Utilities stocks and sector-related exchange have underperformed despite the ongoing coronavirus-induced uncertainty, but this market segment could be a good way for more pessimistic investors to hedge against ongoing risks to this nascent bull run.
Year-to-date, the Utilities Select Sector SPDR (NYSEArca: XLU) dropped 3.1%, Fidelity MSCI Utilities Index ETF (NYSEARCA: FUTY) fell 4.7% and Vanguard Utilities ETF (NYSEARCA: VPU) decreased 4.3%. Meanwhile, the S&P 500 Index is up 5.0% so far this year.
Utilities stocks typically do well during an economic downturn as they meet essential services like electricity, gas, and water no matter what the environment looks like, and the sector churns out steady yields, which are especially attractive after the Federal Reserve cuts interest rates to help lift the economy out of a rut.
However, the current disparity between the utilities performance and the broader market seems to reflect the view that the economy has already rebounded. In comparison, over the last financial downturn, utilities outperformed the S&P 500 through the March 2009 lows and mostly maintained the lead for over a year.
“Back in 2007-2009, the business cycle took about 15 months. This time, it’s been condensed to a four-to-five-month period,” Jay Rhame, chief executive officer of Reaves Asset Management, told the Wall Street Journal. The Reaves Utilities ETF (NYSEArca: UTES) is also 3.2% lower year-to-date.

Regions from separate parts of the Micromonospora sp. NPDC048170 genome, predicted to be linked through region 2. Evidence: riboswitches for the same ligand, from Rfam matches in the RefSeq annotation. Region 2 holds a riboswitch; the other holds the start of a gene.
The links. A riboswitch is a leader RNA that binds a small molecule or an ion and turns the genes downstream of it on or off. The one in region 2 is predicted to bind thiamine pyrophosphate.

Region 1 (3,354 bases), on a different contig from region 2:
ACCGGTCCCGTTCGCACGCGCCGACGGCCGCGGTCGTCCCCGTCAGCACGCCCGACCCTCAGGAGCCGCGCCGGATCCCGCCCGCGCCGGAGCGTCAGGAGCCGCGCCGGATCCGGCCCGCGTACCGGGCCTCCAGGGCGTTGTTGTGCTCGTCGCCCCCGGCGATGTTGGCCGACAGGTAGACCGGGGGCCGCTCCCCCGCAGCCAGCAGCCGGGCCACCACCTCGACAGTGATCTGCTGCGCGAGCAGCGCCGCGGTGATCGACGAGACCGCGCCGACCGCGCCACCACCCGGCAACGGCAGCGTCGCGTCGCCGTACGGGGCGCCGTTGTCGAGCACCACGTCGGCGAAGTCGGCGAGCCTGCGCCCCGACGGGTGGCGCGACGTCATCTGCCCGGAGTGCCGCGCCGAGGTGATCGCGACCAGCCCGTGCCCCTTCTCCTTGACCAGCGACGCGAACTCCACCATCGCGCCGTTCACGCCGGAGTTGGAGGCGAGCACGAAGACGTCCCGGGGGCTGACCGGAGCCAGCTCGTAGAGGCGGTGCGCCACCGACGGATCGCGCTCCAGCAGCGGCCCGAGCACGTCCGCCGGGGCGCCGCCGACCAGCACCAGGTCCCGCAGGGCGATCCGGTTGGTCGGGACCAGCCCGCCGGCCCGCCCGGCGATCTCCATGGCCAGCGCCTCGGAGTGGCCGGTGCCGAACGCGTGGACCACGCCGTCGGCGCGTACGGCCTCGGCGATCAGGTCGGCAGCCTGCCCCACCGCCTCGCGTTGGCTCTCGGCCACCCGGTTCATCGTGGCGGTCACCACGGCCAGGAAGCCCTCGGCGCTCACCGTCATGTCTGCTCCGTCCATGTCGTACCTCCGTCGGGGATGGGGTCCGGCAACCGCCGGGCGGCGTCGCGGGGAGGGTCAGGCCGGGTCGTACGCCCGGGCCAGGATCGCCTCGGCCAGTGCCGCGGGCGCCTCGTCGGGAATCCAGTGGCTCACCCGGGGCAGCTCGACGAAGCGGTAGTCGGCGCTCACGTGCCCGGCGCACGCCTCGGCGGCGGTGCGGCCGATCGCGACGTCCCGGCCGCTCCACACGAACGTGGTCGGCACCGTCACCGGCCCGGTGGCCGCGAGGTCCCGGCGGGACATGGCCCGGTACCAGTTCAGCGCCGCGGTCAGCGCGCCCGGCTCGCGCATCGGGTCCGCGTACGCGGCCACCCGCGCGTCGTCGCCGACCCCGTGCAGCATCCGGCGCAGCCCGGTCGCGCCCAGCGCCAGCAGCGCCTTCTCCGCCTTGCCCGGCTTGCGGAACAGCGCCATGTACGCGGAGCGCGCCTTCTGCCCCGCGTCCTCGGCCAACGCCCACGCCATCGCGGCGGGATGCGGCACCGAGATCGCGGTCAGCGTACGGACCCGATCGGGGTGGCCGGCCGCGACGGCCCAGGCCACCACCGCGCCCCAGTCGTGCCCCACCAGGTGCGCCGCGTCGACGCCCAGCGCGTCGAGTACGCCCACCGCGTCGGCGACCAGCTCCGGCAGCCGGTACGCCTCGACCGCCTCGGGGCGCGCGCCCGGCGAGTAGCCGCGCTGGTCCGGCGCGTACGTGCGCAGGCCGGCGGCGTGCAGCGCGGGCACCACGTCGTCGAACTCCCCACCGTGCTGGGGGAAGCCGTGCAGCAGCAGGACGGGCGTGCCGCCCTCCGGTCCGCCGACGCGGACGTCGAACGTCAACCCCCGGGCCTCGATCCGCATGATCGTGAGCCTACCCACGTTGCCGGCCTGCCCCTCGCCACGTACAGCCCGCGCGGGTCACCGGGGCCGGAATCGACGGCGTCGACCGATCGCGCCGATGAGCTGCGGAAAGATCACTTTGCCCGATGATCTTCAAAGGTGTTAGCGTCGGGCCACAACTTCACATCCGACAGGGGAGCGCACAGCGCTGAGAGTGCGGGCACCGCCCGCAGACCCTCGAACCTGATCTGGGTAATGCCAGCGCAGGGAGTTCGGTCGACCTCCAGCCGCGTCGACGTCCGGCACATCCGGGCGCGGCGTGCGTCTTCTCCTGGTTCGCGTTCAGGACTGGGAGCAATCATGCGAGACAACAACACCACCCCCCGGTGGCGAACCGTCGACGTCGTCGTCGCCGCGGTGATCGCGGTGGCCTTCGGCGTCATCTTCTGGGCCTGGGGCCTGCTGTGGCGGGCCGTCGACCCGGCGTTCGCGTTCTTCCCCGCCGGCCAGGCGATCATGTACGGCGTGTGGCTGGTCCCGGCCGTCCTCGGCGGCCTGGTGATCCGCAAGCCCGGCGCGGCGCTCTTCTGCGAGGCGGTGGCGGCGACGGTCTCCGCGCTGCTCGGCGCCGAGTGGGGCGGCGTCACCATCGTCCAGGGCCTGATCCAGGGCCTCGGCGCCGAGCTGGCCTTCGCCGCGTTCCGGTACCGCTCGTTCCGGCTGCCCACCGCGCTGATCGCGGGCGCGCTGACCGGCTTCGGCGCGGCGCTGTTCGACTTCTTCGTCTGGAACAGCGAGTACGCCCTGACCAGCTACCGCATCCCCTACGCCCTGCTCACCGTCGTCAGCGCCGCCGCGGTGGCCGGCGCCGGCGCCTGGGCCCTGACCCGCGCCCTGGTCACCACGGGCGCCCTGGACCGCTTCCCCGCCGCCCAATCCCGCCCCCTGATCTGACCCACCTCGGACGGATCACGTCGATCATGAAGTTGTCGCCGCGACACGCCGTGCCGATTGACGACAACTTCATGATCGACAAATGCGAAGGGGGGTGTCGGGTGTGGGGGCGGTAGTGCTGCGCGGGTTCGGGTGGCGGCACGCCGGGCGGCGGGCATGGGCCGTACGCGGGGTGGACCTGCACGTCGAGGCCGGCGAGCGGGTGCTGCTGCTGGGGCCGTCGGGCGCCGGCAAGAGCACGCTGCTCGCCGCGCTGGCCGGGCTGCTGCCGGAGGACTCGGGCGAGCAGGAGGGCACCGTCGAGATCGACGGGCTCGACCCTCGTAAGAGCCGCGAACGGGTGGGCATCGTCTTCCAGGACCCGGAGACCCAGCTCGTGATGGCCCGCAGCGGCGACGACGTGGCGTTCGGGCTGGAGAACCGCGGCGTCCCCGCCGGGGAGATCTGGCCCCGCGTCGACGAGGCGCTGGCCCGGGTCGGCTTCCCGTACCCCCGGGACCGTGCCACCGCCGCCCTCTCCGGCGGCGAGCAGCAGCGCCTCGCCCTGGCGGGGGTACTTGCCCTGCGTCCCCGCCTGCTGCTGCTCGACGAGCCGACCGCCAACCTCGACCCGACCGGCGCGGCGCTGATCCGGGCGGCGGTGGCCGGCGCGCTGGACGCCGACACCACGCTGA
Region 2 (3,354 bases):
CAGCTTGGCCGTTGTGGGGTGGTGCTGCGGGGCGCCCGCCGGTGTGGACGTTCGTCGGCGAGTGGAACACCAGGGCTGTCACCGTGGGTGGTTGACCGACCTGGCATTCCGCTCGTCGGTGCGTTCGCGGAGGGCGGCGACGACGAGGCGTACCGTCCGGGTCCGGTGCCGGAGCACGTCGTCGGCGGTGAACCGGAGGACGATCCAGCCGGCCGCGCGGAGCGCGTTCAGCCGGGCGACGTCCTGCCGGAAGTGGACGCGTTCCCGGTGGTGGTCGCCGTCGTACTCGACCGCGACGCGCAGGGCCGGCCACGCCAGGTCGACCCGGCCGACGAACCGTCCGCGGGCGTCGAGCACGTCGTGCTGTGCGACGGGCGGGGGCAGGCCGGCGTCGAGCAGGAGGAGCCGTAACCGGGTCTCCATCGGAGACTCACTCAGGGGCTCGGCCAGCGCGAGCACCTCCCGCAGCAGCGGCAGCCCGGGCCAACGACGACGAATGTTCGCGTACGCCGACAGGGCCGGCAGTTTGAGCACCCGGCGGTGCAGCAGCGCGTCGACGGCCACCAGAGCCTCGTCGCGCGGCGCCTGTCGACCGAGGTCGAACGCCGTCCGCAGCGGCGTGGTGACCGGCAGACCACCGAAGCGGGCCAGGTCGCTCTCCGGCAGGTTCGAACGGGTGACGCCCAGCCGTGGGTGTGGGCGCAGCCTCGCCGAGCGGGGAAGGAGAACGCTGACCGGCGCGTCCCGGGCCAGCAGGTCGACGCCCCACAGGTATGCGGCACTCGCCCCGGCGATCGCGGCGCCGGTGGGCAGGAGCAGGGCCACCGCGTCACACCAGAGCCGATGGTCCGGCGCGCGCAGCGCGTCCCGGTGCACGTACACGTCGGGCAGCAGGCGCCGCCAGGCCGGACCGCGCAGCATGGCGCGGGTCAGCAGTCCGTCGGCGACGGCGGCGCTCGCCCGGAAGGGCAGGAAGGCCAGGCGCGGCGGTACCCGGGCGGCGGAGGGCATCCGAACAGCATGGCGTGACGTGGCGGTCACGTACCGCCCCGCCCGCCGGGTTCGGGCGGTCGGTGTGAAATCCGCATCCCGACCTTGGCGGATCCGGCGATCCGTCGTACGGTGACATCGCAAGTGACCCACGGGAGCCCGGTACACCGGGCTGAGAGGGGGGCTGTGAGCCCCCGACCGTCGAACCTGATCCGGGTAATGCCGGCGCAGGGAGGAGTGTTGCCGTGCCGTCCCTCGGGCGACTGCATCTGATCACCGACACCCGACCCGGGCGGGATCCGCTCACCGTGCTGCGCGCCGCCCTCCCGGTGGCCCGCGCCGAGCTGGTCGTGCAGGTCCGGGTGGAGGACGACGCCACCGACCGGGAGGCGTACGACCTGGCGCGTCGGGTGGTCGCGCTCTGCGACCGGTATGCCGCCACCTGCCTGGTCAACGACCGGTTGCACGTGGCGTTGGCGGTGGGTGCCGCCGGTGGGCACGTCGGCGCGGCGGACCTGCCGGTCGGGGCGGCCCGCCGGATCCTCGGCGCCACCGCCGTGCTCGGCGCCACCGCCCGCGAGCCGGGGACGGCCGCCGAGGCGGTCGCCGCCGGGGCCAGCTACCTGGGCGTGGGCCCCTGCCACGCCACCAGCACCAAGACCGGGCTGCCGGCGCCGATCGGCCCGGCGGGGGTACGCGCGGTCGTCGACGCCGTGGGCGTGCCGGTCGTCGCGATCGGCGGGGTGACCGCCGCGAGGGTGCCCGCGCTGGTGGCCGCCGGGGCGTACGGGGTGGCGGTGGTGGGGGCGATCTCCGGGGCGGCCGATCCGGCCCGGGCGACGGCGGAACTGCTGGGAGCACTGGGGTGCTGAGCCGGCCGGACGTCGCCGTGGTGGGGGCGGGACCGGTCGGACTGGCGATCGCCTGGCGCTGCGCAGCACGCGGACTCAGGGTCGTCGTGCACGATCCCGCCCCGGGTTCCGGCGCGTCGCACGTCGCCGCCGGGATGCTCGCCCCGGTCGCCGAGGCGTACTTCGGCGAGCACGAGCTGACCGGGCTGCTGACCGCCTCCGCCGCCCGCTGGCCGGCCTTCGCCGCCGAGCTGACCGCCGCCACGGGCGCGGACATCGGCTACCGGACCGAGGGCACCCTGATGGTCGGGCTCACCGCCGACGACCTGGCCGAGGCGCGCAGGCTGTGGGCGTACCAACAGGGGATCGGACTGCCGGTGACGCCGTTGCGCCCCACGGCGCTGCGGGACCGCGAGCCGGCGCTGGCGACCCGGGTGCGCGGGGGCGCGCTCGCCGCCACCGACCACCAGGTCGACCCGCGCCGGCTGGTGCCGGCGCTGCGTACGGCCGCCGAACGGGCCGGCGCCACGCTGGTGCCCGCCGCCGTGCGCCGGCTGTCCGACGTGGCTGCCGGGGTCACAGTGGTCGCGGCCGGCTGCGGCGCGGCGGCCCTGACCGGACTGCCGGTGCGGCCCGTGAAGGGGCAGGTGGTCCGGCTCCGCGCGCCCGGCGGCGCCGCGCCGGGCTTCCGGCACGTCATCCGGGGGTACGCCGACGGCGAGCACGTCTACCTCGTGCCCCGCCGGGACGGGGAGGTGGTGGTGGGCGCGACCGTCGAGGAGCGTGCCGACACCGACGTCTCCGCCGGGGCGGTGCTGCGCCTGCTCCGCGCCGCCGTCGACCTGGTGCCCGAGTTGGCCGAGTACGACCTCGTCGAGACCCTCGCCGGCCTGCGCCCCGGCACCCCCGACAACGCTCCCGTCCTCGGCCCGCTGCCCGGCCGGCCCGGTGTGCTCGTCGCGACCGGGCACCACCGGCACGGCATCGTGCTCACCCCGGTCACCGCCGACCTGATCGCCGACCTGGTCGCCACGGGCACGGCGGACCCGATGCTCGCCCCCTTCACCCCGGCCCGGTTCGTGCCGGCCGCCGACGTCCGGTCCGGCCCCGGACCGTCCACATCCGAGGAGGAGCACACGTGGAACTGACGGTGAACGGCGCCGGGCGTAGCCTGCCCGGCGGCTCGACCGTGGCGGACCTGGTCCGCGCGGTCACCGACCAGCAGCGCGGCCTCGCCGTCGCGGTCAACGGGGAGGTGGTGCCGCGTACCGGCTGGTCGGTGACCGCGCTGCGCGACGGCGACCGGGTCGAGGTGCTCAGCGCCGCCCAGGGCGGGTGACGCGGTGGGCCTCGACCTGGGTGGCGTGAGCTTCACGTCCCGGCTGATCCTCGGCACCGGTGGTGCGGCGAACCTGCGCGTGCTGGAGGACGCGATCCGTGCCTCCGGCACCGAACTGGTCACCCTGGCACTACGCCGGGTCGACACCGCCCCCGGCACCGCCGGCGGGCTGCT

Rhame also argued that there is increased concern over inflation this time, which makes utilities a poorer hedge, after the Federal Reserve and the U.S. government pumped out trillions of dollars into the economy.
On the other hand, recent equity and fixed-income moves may leave an opportunity for the utilities segment. Specifically, some market observers argue that the stock market rally appears speculative since the coronavirus and the economic damage has not completely gone away, warning that the current reversal between utilities and the S&P 500 may be premature, especially with banks signaling the worst may yet to come.
Sean Heymann, utilities analyst at RNC Genter Capital Management, also argued that utility dividends offer an attractive alternative for income-seeking investors while bond yields are still hovering around record lows, which has widened the gap between the yield of 10-year U.S. Treasury notes and the dividend yield for the S&P 500 Utilities Index.
For more information on the utilities sector, visit our utilities category.